My grandfather, Herb Levy Williams, died yesterday morning, just four days shy of his 95th birthday.
It was a good death.
Herb—though cloudy with the early stages of dementia—made the clear-headed decision that he was done living. And despite his flawless heart, his former-athlete’s body, he willed himself to die.
My cousin Janie visited with Herb on Monday, one of his last lucid days. She asked if he wanted some acupuncture (my family is a traveling dispensary of alternative medicine) and Herb replied “No! That’ll just make me stronger.” Hospice was called in Monday, and by Thursday morning, Grandpa Herb’s heart reached its own finish line.
Herb died peacefully and with great dignity, his wife of 70 years—70 years!—by his side, holding his hand as his body grew still, losing warmth. There was no life support, no monitors. Just a man and his wife and a final breath.
The last time we saw Grandpa Herb, he was propped up in his nursing home bed with just his lower teeth set into his jaw, the upper row just as likely to be soaking in some fizzy water as tucked absentmindedly into his underwear drawer.
It had been a year since we last visited Herb and just as one year in a young child’s life binds together volumes of new skills, conversely, a year in a very old person’s life is an unraveling, a list of what has been lost forever.
“Is that Col?” Herb shouted at his great-grandson. “How old are you now? How many fingers do you have? Are you in charge of everything?”
Col unfurled four fingers shyly, counting out his age and Herb grabbed and shook Col’s soft hand in a moment of wordless male bonding tinged with cheerful dementia.
And despite the twinned smells of urine and Clorox, the stooped people with haunted minds ghosting through the halls, Col smiled at his great-grandfather, disarmed. Herb grinned back. And though neither of them would ever be able to articulate the value of that brief encounter, I felt my own body relax in gratitude. This is why we came.
By the time Col was born in 2005, Grandpa Herb was already a thin, shadowy knock off of his former self. That he was walking five blocks to Piedmont Avenue to purchase an occasional something or other at 90 years old, was impressive. Three years earlier he took me and Dan on a “favorite quick hike.” Dan and I followed behind as my 87 year old grandfather scrambled over fallen logs, zigged and zagged uphill, dodged poison oak and gave us a tutorial on the names and uses of the native plants. It didn’t so much matter if he matched the wild iris or shady madrones with their proper bios (which he probably did); Herb was in his element, showing us what he loved.
On that same hike he told us of how he courted Joyce. He laughed, telling us how they met on the Long Island Railroad, both returning from an evening in Manhattan. Joyce’s date had been a friend of Herb’s and asked Herb to see Joyce home. This was 1937 and without the instant connection of cell phones and e-mail, their romance is steeped in a classic hue that will never be available again. In the sepia tinged photos from that time, they look like movie stars, tall elegant, and carefree, posing on the beaches of Trinidad, where Herb was stationed during WW2.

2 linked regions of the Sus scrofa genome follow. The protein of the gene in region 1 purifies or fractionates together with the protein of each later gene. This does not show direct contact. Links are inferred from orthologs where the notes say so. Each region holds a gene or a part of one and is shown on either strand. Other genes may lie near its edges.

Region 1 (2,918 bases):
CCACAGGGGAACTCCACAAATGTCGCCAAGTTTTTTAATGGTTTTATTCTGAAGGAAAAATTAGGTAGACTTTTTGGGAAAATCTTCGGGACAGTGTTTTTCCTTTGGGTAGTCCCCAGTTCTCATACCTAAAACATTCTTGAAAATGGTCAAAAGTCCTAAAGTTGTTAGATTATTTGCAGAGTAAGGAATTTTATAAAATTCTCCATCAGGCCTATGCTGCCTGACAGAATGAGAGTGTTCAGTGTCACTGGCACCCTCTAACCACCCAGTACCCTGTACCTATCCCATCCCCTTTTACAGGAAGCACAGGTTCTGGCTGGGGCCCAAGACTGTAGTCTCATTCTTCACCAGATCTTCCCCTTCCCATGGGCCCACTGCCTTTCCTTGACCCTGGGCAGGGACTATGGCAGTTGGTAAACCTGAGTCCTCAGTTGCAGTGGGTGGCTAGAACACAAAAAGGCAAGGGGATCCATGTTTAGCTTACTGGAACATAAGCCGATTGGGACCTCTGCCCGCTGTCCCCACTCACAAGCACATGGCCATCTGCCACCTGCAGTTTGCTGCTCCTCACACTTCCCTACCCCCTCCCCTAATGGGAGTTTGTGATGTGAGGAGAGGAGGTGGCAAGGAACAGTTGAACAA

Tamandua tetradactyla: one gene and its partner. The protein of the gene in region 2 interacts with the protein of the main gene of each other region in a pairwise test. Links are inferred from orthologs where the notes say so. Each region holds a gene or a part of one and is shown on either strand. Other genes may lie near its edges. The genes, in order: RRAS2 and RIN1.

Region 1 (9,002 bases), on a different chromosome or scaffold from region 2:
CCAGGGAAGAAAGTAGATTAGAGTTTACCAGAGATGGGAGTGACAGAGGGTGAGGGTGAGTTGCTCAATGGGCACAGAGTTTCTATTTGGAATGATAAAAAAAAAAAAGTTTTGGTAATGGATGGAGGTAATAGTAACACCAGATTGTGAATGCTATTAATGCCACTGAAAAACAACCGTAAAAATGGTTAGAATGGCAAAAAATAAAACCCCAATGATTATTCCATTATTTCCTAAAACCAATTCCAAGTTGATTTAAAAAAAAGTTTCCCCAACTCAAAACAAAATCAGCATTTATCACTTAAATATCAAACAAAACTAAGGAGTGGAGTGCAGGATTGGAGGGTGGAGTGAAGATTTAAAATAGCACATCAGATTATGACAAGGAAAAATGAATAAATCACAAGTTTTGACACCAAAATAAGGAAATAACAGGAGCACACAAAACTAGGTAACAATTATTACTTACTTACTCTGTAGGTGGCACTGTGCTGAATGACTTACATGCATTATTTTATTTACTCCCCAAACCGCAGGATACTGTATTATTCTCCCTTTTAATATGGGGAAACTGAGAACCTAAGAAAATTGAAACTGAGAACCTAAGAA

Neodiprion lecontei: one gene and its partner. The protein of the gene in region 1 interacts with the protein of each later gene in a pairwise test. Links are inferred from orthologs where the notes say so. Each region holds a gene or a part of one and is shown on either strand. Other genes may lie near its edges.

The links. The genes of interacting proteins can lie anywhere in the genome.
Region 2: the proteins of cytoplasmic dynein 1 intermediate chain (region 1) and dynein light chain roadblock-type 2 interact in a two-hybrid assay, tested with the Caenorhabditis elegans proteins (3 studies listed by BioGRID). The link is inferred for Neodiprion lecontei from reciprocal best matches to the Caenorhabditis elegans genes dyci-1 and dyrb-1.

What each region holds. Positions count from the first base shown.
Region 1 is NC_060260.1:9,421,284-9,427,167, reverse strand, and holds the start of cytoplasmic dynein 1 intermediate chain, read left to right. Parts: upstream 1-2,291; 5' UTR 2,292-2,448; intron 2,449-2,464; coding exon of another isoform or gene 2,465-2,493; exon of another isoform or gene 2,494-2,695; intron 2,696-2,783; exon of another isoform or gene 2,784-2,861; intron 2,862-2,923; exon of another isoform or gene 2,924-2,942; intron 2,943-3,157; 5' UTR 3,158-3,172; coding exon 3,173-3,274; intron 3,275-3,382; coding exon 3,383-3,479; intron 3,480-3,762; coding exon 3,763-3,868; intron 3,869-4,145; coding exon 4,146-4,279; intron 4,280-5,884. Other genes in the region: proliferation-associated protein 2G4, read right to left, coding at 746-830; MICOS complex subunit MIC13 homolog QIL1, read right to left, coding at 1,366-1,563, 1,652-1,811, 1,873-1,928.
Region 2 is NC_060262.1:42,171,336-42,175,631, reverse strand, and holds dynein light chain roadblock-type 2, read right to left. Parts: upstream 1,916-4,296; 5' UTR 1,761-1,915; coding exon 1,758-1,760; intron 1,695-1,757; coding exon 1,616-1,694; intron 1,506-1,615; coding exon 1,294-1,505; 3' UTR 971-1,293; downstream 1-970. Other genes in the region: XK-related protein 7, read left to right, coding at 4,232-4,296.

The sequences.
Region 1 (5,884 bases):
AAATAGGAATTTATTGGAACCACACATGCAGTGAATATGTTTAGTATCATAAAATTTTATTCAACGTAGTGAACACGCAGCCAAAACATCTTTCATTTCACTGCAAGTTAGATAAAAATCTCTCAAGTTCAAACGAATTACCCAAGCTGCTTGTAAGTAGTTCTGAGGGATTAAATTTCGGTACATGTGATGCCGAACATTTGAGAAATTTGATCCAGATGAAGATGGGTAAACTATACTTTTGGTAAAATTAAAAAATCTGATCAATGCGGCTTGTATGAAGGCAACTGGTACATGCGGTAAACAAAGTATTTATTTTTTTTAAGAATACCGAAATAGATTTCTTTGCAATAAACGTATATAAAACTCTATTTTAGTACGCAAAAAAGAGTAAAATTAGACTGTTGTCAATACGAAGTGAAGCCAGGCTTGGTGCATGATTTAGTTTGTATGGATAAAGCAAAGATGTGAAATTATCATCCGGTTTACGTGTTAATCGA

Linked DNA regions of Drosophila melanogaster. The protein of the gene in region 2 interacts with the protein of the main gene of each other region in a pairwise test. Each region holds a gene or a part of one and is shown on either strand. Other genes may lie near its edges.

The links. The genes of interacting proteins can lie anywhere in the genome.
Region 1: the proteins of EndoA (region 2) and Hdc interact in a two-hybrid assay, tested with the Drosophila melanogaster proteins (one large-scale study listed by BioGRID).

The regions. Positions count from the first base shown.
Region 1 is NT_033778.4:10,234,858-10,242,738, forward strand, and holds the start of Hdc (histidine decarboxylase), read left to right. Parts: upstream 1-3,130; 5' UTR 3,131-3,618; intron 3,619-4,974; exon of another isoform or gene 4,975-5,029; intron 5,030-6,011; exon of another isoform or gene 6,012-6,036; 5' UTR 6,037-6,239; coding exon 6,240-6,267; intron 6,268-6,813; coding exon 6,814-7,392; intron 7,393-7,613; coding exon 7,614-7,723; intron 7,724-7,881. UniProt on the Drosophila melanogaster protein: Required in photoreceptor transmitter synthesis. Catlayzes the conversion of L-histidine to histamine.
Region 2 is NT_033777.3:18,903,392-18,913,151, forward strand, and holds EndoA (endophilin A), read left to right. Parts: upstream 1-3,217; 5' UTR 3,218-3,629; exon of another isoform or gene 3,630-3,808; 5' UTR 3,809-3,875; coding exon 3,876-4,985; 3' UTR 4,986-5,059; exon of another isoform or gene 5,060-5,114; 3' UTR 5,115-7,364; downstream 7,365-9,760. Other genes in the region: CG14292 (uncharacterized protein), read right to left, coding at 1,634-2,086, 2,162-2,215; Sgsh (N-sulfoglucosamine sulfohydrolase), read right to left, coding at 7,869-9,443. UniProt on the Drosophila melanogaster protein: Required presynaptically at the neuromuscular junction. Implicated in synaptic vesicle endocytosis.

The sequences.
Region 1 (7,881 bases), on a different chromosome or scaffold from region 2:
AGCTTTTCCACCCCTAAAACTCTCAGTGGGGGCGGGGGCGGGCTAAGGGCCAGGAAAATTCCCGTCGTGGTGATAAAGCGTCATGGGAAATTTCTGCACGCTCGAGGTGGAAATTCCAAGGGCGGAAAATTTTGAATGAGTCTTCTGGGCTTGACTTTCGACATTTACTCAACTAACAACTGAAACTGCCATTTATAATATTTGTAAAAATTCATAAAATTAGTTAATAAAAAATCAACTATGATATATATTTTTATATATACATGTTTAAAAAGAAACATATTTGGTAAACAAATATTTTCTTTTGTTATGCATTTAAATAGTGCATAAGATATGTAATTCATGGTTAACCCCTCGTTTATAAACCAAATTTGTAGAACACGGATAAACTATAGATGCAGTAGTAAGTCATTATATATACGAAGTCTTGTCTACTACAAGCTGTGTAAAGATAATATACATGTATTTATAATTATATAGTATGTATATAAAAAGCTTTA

I had been preparing Col and Rose, reminding them daily since hospice arrived that Grandpa Herb was dying. To them Herb was now dying forever, a static state, rather than a passing season, the very last season.
“Everyone in Berkeley is very sad about Grandpa Herb.” I told the kids one night at dinner.
“Let’s make Grandpa Herb a present!” Col replied. “Let’s make him a clay bunny with sequins.”
“Honey, he’s dying, he doesn’t need anything more.”
“Oh. Okay. But what about a clay horse, and we could paint it pretty colors and send it to him!”
“He really doesn’t need anything anymore sweetie.”
It must be virtually unfathomable to a boy who last night slept with a fishing pole, stuffed ram, and mini gardening book that one might no longer need anything.
“Col, can you think of something to give Grandpa Herb that isn’t a thing?” Dan tried.
Col thought for awhile, stumped, and then said tentatively, “a clock?”
Col and Rose were visibly shocked when I told them yesterday morning that Herb had died.
Rose: “Grandpa Herb’s dying?”
Me: “No honey, he’s dead.”
Col: “Why isn’t he dying anymore?”
Me: “Because he died; he’s gone.”
Col: “But where are his bones?”
Me: “Still in his bed.”
Col: “But what about his skin?”
Me: “His body is still in bed, it just doesn’t work anymore. His heart stopped beating.”
Rose: “Did my heart stop beating?”
Later that morning—the kids quietly munching peanut butter and honey sandwiches while our car stopped for the hissing steam train, thin winter sun warming my face—the tears came. Tears for all that passes with a life – the stories, promises, successes, know-how, regrets; the history of millions of small moments lost. That father who tossed shrieking daughters into the air in their Long Island backyard. The husband that twirled his wife on a dance floor, an entire exchange contained within their eyes.
And then gratitude followed the sadness; gratitude for life, for Herb’s lucky, charmed life, for his good death. Gratitude for my own children who are just at the start of their own lives. And the hope that my children might someday hold the impossibly soft hands of their great-grandchildren, and smile.